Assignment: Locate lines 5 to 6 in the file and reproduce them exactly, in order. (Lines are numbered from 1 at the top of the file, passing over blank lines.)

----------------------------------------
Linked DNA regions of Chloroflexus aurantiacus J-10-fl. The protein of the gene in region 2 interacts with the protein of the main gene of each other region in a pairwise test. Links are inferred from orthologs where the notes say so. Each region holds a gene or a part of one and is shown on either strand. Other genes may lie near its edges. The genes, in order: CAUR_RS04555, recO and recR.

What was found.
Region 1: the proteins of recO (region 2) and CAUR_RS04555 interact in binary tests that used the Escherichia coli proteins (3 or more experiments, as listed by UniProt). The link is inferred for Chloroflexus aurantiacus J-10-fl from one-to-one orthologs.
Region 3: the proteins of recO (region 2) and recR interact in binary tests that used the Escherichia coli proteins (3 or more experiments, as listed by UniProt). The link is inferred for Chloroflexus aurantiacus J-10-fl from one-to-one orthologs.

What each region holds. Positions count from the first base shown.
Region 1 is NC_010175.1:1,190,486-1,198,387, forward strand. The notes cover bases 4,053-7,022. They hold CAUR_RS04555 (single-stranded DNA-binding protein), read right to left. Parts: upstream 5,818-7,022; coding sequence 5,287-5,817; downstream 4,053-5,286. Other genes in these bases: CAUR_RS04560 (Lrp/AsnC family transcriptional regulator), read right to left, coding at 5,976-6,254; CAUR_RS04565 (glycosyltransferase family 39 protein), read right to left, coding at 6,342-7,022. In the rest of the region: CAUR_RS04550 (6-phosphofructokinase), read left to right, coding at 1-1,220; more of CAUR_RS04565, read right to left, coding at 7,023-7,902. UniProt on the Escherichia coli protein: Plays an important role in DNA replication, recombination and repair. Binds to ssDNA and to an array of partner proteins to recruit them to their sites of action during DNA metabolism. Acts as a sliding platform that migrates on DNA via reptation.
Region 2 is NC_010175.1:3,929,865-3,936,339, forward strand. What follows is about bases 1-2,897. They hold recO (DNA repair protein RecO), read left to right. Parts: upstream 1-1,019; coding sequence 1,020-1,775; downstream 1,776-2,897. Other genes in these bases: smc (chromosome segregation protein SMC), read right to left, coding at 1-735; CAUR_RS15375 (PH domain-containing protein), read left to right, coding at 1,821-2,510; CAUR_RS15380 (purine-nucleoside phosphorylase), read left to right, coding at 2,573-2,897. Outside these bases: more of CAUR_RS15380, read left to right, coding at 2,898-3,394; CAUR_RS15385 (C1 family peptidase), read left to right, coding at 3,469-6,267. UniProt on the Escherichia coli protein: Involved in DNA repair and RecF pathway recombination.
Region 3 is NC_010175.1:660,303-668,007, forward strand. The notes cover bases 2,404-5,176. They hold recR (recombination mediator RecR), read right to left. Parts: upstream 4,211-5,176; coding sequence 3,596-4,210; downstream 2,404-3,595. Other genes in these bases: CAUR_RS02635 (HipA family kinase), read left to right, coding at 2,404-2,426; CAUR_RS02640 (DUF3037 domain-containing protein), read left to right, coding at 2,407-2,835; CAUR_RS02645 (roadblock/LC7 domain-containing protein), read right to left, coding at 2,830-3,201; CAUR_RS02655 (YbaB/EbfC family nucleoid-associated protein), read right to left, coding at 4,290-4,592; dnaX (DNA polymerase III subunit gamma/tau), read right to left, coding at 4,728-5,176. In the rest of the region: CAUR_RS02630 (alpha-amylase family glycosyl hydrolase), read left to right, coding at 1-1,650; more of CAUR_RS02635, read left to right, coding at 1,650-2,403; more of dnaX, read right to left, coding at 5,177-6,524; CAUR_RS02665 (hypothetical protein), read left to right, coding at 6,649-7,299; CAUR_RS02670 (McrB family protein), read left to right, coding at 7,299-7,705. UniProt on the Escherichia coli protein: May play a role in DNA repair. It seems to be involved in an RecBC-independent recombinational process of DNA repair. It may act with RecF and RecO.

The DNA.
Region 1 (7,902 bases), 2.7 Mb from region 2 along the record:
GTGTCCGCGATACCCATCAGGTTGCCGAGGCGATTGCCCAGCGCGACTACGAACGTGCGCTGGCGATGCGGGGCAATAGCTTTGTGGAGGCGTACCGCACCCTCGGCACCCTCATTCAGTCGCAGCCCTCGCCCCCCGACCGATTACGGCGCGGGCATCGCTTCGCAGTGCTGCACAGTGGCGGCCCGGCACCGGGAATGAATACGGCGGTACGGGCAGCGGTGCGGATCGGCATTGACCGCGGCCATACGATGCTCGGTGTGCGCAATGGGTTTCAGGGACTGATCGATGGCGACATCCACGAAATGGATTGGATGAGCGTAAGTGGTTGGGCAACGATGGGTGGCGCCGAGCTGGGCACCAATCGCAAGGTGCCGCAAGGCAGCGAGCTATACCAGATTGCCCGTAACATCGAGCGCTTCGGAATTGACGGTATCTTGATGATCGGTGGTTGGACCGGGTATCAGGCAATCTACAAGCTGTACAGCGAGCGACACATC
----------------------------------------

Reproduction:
What each region holds. Positions count from the first base shown.
Region 1 is NC_010175.1:1,190,486-1,198,387, forward strand. The notes cover bases 4,053-7,022. They hold CAUR_RS04555 (single-stranded DNA-binding protein), read right to left. Parts: upstream 5,818-7,022; coding sequence 5,287-5,817; downstream 4,053-5,286. Other genes in these bases: CAUR_RS04560 (Lrp/AsnC family transcriptional regulator), read right to left, coding at 5,976-6,254; CAUR_RS04565 (glycosyltransferase family 39 protein), read right to left, coding at 6,342-7,022. In the rest of the region: CAUR_RS04550 (6-phosphofructokinase), read left to right, coding at 1-1,220; more of CAUR_RS04565, read right to left, coding at 7,023-7,902. UniProt on the Escherichia coli protein: Plays an important role in DNA replication, recombination and repair. Binds to ssDNA and to an array of partner proteins to recruit them to their sites of action during DNA metabolism. Acts as a sliding platform that migrates on DNA via reptation.